My mother, Judith Crossett, is a geriatric psychiatrist (or, as we usually put it, she treats old crazy people). She works at the University of Iowa, where she treats patients and also teaches in the medical school. A few weeks ago she was telling me about the first thing she teaches any medical student or resident working with her.
When someone asks you for a competency test, the first thing you ask them is competency for what?
Do they mean is this person competent to choose chocolate or vanilla ice cream? Do they mean competent to drive a car? Do they mean competent to make decisions about being committed to the hospital? These are all very different things, and there is no universal competency test for them.
How does this relate to libraries, you ask? Well, it struck me a little while ago, while reading yet another article bemoaning Wikipedia/Google/the Internet as the end of the world, that for what is exactly the question we need to ask when we’re talking about sources of information. The answer to “Is Wikipedia a good source of information?” is not “Yes” or “No” — it’s “A good source of information for what?”
If you’re looking for information on podcasting, you’re not likely to find a better resource online or in print (where you’ll hardly find anything, except perhaps in the newspaper) than the Wikipedia entry. If you want to know more about DRM, Wikipedia can be an interesting, though sometimes controversial (check out the discussion) source of information. If you’re looking for an analysis of gender roles in A Winter’s Tale, it might not be so helpful.
Let’s consider the movies. What’s a good source of information on the movies? Well, if I want to know what movies are playing near me, I check out the listings on My Yahoo!. If I want to know who was in a certain movie, I look at imdb.com. If I want to know what kinds of reviews a movie was getting when it came out, I head for the subscription databases. And if I want to know about auteur theory, I hit the stacks. All of these are good sources of information for specific purposes.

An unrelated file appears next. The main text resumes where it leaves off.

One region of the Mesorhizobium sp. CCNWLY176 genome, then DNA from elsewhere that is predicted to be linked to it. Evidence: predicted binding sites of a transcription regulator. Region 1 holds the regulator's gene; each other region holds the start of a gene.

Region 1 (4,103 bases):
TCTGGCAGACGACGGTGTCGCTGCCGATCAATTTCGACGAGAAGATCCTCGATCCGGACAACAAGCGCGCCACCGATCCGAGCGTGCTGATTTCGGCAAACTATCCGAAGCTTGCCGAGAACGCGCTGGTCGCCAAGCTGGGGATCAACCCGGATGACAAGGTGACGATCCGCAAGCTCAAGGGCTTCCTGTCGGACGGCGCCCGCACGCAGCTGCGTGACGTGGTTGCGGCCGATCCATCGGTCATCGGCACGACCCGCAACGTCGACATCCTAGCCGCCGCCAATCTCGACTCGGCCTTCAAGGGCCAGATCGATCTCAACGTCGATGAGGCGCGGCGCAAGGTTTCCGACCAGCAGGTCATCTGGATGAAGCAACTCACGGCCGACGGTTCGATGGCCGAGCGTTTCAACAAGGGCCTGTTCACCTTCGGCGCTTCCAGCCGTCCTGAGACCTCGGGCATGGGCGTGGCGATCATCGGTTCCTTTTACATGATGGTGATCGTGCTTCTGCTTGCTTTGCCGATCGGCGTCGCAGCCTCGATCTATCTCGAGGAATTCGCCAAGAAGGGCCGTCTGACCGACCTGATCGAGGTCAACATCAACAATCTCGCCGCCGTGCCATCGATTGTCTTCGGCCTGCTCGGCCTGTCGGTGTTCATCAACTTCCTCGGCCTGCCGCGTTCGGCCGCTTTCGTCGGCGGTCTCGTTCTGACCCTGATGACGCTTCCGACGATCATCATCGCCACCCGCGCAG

Another way of looking at this business of “good sources of information” is to think about what Victor Navasky, editor of The Nation and author of a great new book called A Matter of Opinion, calls the “ideology of the center”:
If The Nation has the ideology of the liberal left and National Review has the ideology of the conservative right, then The New York Times, The Washington Post, the newsweeklies, and the networks have the ideology of the center, and it is part of the ideology of the center to deny that it has an ideology.
Navasky also quotes the late, great journalist Jack Newfield:
Among these unspoken, but organic, values are belief in welfare capitalism, God, the West, Puritanism, the Law, the family, property, the two-party system, and perhaps most crucially, the notion that violence is only defensible when employed by the State. I can’t think of any White House correspondent, of network television analyst, who doesn’t share these values. And who at the same time, who doesn’t insist that he is totally objective.
We tend to think of encyclopedias — “real” encyclopedias, those heavy tomes with the gold leaf edges, as good, objective sources of information. But consider a few selections from a list by A.J. Jacobs (who spent a year reading the Britannica and wrote a book about it called The Know-It-All), on how to get into the Encycopaedia Britannica: